Offensive line issues

Not helping Watkins and the Bills offense was the fact that their offensive line struggled most of the season, especially early on at the guard spot which led to them being ranked among the worst offensive lines in the league for the first quarter of the season. Still, the offensive line did get better as the season went along, which led to them eventually being ranked 19th overall in pass protection according to Football Outsiders. Not terrible, but definitely some room for improvement there.

Marrone's surprise departure

Former Buffalo Bills coach Doug Marrone expressed in regards to Buffalo's trading up in the 2014 draft to snag phenom wide receiver Sammy Watkins.

Even if you put on your hindsight 20/20 spectacles for a minute, it's still hard to understand Marrone's concern with the move. Watkins turned out to be a very solid rookie and the Bills nearly the made the playoffs for the first time in over a decade. If anything, it was the reach for Manuel in the first round that set the Bills back. It'll be interesting to see if Manuel is given a second chance under the new coaching staff and we see a Jim Harbaugh/Alex Smith-like resurgence.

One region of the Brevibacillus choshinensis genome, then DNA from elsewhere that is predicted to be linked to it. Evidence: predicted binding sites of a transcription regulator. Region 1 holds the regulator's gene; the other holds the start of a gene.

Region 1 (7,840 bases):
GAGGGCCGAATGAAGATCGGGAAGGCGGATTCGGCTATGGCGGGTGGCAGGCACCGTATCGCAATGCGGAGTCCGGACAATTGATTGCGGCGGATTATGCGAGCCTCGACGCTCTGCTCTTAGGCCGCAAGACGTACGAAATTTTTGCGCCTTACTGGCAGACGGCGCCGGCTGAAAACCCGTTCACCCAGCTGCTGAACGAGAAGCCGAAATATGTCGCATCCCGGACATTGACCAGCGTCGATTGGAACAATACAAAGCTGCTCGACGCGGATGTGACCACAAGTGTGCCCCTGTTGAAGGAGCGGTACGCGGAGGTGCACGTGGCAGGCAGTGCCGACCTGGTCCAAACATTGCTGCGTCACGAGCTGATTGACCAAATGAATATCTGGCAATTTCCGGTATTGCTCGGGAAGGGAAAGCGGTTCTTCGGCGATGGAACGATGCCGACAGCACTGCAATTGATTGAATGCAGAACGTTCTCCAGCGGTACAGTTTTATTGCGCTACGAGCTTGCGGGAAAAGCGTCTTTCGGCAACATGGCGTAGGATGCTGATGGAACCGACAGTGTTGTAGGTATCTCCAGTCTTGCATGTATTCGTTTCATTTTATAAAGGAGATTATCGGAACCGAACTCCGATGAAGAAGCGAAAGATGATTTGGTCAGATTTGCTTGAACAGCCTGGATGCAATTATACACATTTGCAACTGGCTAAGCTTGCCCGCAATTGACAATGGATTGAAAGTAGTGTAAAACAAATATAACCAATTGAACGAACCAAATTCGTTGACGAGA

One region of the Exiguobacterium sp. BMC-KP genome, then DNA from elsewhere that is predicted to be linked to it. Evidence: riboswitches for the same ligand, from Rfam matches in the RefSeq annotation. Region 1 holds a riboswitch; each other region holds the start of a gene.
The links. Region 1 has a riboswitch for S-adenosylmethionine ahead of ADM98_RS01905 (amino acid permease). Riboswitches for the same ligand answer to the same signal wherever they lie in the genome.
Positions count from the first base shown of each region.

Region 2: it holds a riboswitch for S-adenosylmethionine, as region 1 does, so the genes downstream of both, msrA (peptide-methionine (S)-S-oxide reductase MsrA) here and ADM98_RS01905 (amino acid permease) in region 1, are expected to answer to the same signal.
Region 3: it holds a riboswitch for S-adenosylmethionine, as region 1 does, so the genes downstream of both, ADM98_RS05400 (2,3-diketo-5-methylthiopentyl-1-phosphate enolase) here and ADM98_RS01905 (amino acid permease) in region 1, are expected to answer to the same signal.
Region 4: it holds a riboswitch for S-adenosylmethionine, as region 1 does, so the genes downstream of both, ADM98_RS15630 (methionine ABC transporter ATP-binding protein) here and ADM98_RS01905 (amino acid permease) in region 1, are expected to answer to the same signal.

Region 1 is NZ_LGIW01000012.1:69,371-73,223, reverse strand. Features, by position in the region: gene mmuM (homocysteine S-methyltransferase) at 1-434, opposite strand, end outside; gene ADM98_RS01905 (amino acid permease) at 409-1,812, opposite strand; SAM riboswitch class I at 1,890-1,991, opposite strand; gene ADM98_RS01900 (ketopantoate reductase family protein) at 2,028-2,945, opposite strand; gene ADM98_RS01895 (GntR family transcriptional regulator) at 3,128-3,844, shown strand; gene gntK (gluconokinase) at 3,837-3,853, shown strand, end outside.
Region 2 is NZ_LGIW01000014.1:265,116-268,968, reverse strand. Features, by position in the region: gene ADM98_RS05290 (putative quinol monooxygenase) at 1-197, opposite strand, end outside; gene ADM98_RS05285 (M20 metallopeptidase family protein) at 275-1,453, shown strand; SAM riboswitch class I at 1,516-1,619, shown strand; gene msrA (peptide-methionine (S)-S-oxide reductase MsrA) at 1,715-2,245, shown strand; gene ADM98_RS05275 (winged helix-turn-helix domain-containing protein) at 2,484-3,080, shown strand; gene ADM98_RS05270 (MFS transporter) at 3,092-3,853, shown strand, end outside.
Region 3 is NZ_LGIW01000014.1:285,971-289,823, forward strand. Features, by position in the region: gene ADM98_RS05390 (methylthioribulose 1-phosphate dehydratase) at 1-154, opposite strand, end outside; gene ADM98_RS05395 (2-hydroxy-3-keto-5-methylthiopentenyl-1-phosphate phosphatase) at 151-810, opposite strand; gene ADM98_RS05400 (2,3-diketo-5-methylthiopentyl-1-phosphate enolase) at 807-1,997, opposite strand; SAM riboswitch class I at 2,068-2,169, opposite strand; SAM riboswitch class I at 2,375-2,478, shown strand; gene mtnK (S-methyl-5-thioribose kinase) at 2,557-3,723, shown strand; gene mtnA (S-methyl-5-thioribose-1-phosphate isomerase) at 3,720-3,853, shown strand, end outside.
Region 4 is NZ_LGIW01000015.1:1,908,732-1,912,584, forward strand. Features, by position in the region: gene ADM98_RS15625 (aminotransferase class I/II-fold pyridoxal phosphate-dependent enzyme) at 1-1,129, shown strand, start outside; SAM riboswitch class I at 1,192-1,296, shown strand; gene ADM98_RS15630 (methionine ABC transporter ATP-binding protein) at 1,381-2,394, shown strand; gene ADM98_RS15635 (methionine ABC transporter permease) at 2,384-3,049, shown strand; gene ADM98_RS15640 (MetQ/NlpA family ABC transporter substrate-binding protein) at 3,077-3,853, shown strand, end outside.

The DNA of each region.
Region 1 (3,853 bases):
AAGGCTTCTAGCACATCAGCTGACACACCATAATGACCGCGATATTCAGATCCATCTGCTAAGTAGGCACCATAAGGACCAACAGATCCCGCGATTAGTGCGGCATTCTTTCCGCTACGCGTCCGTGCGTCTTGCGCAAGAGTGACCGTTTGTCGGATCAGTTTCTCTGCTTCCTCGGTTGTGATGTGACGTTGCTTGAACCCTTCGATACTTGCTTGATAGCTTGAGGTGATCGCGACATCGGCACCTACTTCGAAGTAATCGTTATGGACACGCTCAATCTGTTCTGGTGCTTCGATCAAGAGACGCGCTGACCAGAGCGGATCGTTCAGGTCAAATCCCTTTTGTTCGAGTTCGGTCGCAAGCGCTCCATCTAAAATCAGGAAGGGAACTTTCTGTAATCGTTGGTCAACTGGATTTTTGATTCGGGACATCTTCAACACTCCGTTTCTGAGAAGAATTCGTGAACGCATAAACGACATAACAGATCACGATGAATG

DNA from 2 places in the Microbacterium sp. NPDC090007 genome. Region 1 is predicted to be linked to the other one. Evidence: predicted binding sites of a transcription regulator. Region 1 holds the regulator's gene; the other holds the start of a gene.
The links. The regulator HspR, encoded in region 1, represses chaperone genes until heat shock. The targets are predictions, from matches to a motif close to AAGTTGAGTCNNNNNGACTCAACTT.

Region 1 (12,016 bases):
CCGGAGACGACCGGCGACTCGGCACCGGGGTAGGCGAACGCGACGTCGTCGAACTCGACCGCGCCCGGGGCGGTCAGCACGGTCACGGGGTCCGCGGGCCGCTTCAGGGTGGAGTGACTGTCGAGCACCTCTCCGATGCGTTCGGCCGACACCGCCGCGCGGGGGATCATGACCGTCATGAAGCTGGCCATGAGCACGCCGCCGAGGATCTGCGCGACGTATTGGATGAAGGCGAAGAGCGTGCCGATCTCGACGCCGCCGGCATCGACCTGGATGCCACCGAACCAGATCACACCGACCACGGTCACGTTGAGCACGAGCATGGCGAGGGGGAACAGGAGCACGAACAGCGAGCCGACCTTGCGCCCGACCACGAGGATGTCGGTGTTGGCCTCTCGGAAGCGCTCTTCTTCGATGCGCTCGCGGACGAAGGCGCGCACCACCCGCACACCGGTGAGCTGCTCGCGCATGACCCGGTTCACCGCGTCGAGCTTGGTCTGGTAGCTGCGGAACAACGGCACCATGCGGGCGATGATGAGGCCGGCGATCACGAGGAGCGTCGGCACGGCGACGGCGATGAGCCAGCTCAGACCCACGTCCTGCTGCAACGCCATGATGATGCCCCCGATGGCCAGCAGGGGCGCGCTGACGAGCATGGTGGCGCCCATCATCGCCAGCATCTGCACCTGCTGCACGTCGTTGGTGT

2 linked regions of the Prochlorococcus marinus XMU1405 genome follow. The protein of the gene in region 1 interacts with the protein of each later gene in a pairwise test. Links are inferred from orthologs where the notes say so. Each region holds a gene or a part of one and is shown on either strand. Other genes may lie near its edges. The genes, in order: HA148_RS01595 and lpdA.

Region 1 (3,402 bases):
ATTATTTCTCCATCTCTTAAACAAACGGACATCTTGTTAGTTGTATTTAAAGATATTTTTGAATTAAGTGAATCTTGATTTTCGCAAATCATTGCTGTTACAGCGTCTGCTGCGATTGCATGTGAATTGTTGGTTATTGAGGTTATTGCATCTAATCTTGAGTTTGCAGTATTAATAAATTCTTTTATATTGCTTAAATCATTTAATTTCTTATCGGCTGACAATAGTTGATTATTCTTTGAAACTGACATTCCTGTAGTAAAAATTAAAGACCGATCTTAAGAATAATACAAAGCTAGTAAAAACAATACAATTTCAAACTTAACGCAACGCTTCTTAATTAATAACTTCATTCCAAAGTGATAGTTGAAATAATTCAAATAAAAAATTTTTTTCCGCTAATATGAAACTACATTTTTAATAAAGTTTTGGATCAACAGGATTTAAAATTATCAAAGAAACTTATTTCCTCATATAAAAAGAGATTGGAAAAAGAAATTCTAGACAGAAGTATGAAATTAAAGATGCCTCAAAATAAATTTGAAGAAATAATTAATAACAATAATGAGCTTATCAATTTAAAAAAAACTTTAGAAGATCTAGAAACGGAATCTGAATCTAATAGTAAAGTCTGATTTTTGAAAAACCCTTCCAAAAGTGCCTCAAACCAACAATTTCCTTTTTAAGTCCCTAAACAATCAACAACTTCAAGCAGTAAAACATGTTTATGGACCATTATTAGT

The hiring of Rex Ryan

Per Yahoo! sports, recently fired New York Jets coach Rex Ryan became the new head coach in Buffalo earlier this week, and former San Francisco 49ers offensive coordinator Greg Roman is expected to take over the offense.

We have a pretty good idea of who Ryan is as a coach at this point. He's a defensive guru who took two Jets teams to back-to-back AFC Championships in 2009 and 2010. Ryan's winning formula often emphasizes pounding the ball up the gut with running backs while relying on a strong defense. The downside to his style is he often keeps the quarterback under wraps and doesn't like to take big risks down field, which can lead to little reward for offensive playmakers.